Sharky

Questions that Sharky gets a lot

Q: What's a pilot fish?

A: There are two answers to that question. One is the Mother Nature version: Pilot fish are small fish that swim just ahead of sharks. When the shark changes direction, so do the pilot fish. When you watch underwater video of it, it looks like the idea to change direction occurred simultaneously to shark and pilot fish.

Thing is, sharks go pretty much anywhere they want, eating pretty much whatever they want. They lunge and tear and snatch, but in so doing, leave plenty of smorgasbord for the nimble pilot fish.

The IT version: A pilot fish is someone who swims with the sharks of enterprise IT -- and lives to tell the tale. Just like in nature, a moment's inattention could end the pilot fish's career. That's life at the reef.

Q: Are all the Sharky stories true?

A: Yes, as best we can determine.

Q: Where do the Sharky tales come from?

A: From readers. Sharky just reads and rewrites and basks in the reflected glory of you, our readers. It is as that famous fish-friendly philosopher Spinoza said, "He that can carp in the most eloquent or acute manner at the weakness of the human mind is held by his fellows as almost divine."

Q: How do I get one of those fabulous Sharky T-shirts?

A: Here's how it works. You send us your tale of perfidy, heroism or just plain weirdness at your IT shop. If Sharky selects it for publication, you get the shirt -- free and clear, no handling charges.

Q: Do I have to write my story in Sharky-ese?

A: No. Not at all. Just be sure to give us details. What happened, to whom, what he said, what she said, how it all worked out.

Q: I've got a really funny story, but I could get fired if my old trout of a boss found out I told you. How confidential is what I send to Sharky?

A: We don't publish names: yours, your boss's, your trout's, your company's. We try to file off the serial numbers, though there's no absolute guarantee that someone who lived through the incident won't recognize himself. Our aim is to share the outrageous, knee-slapping, milk-squirting-out-your-nose funny tales that abound in the IT world, not to get you fired. That would not be funny.

Q: You published my tale. Where's my T-shirt?

A: Hey, hey, cut us a break. You sent your tale over the Internet. If we could send your Shark shirt that way, you can bet we would.

Because most Shark Tank submissions don't include a full mailing address, we have to contact each pilot fish to get the address before sending out a T-shirt. That's done in batch mode, so it can take anywhere from a day to a few weeks. When things really get backed up, it can fall behind as much as a month or more.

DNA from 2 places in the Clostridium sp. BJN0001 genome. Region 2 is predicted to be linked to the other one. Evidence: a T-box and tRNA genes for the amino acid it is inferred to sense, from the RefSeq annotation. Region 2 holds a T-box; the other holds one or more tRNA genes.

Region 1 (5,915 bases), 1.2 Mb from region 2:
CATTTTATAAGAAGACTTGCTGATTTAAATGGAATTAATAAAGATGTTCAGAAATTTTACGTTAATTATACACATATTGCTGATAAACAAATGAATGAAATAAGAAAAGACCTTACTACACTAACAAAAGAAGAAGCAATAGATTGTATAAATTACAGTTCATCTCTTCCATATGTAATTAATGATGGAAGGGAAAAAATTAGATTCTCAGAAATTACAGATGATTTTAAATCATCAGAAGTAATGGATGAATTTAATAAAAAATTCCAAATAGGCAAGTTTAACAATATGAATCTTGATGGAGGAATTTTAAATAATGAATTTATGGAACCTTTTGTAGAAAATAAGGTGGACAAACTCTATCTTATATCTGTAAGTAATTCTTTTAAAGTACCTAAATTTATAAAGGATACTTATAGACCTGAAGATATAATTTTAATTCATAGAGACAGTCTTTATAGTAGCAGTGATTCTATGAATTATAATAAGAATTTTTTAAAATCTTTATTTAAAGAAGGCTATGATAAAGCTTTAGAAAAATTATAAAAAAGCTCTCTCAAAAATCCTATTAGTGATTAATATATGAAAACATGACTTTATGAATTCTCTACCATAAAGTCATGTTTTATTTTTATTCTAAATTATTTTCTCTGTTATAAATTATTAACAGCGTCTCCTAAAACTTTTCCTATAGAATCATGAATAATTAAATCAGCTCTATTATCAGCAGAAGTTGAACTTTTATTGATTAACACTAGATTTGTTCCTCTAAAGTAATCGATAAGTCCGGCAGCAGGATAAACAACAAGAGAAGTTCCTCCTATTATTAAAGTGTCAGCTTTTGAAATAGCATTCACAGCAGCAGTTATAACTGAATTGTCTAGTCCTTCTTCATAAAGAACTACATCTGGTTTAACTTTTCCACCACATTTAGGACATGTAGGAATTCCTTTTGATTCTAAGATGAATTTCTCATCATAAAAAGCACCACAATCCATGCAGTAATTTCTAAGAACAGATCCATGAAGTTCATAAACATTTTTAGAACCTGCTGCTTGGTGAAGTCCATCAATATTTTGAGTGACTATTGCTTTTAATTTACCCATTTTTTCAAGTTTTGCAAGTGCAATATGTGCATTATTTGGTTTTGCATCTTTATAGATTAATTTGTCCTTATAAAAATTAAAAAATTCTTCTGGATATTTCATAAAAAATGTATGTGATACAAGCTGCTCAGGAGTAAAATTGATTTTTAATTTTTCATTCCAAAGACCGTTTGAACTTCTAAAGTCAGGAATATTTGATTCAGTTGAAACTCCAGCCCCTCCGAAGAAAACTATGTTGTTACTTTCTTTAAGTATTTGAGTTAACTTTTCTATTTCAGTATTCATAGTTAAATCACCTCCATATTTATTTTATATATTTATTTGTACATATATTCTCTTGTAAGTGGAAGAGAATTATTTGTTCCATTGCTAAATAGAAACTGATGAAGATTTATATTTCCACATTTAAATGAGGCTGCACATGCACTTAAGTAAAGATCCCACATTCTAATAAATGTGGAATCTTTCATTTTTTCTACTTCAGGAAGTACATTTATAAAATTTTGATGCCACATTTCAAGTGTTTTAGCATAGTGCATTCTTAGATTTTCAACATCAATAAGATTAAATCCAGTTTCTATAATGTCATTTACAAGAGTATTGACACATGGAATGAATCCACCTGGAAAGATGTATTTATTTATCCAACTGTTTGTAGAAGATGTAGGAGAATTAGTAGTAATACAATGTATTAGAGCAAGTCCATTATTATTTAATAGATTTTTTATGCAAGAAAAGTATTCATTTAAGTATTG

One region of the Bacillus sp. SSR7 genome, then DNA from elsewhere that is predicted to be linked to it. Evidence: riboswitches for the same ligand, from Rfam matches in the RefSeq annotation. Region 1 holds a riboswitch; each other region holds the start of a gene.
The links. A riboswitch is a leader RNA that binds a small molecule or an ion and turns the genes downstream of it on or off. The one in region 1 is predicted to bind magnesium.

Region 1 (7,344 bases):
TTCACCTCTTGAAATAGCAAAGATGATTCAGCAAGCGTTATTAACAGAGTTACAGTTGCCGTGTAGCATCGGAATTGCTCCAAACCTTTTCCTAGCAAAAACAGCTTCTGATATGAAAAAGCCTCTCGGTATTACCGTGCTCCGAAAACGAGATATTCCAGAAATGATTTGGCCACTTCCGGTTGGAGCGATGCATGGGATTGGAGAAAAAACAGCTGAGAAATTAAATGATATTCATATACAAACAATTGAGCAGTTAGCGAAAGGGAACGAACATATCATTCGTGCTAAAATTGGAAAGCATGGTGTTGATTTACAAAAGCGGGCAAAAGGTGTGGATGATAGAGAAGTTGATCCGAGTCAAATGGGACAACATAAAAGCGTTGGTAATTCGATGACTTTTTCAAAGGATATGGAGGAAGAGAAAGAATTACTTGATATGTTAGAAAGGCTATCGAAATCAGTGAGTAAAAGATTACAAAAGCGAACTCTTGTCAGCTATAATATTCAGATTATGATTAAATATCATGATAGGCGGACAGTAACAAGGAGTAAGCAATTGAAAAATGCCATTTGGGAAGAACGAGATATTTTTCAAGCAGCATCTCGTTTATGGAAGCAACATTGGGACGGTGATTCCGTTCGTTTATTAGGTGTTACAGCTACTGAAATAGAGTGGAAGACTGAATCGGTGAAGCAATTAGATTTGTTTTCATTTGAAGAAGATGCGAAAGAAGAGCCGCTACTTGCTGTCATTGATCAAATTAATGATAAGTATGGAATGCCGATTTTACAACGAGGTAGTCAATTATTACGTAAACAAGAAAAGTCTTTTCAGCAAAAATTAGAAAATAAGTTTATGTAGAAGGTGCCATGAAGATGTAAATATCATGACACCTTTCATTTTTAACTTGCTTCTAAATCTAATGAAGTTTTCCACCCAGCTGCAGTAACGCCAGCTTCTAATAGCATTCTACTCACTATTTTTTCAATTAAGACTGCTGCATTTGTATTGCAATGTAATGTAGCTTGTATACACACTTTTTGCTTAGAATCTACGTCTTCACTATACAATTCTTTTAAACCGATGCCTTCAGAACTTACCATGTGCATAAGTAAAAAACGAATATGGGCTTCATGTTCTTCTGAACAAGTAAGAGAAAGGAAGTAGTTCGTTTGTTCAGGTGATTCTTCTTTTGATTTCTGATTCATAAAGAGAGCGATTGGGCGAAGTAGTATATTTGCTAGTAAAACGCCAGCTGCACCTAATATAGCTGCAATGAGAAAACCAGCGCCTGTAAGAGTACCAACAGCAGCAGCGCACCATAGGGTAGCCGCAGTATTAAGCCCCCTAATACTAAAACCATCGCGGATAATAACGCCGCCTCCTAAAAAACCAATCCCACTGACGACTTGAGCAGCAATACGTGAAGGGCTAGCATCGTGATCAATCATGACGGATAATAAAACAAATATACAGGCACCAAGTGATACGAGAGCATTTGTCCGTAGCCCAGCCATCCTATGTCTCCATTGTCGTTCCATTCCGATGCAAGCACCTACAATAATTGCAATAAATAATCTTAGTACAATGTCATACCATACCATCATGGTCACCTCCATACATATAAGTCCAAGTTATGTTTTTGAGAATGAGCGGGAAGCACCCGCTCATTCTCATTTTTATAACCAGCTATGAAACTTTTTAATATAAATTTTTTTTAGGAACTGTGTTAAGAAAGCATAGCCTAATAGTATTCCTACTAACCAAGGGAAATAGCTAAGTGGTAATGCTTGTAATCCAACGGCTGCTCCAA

But be assured: Sharky vows to forget no one!

Occasionally by the time your tale sees print, your e-mail address will have changed. If your e-mail address changed after you sent your contribution and you never got your shirt, let us know at sharky@computerworld.com. We'll get right on it.

Q: How do I get each new Shark Tank tale emailed to me?

Easy. Subscribe to the newsletter.

Q: Where are the Sharkives?

Tales of old can be found in Sharky's archive.


Right idea, wrong beep

User calls this support pilot fish, complaining that his UPS must need a new battery, because it keeps beeping at him from time to time. So why isn't fish finding anything wrong?

2 plus 2? 4 (or maybe 5 for large values of 2?)

Pilot fish moves into a subdivision that has a homeowners' association -- and when word gets around that he's a tech, his new neighbors have a request.

Cleanliness is actually next to sabotage, it seems

Trouble ticket comes in to the on-site tech pilot fish at this small regional university: Ever since the mid-semester break, students can't log in on some of the iMacs in a Biology computer lab.

Notepad, WordPad, iPad -- a pad's a pad, right?

Analyst calls this IT pilot fish with a service request: He needs some "programming" and an explanation of "how an email is made" -- and, though he doesn't know it, some help following directions.

IT Rule #17: Any computer is ALWAYS about to break

Pilot fish has to field this user's complaint after his laptop's hard drive dies. It seems he can't re-install the operating system because the serial number is illegible -- and the IT support staff isn't sufficiently helpful.

Because, hey, what could possibly go wrong?

IT employee at this local hospital needs some flash memory cards for her camera while she's on vacation, and decides to "borrow" the ones that are most conveniently available -- right out of a network switch.

Isn't that a job requirement for that position?

This former systems consultant knows the "I hate computers" syndrome among users very well indeed. And then there are the friends and relatives who ask for help...

See, somebody DOES read the manual!

This pilot fish is a student working on an IT team at a local government office, with an office management system to build -- and an evil sense of humor.

We don't want people calling the help desk, do we?

This pilot fish is responsible for administering SharePoint for a heavily used part of his company's intranet. So when it's down one morning he's a little concerned -- not knowing he's about to get a LOT concerned.

OK, fun's fun, but where's my BIOS?

Support center pilot fish is reviewing case notes from front line support techs when he comes across a complaint that's even more questionable than usual -- from a user who's sure he knows what he wants.

Can you see me now?

This company uses a microwave setup for links in its wide-area network, and that has worked fine -- or anyhow, it's worked fine until lately.

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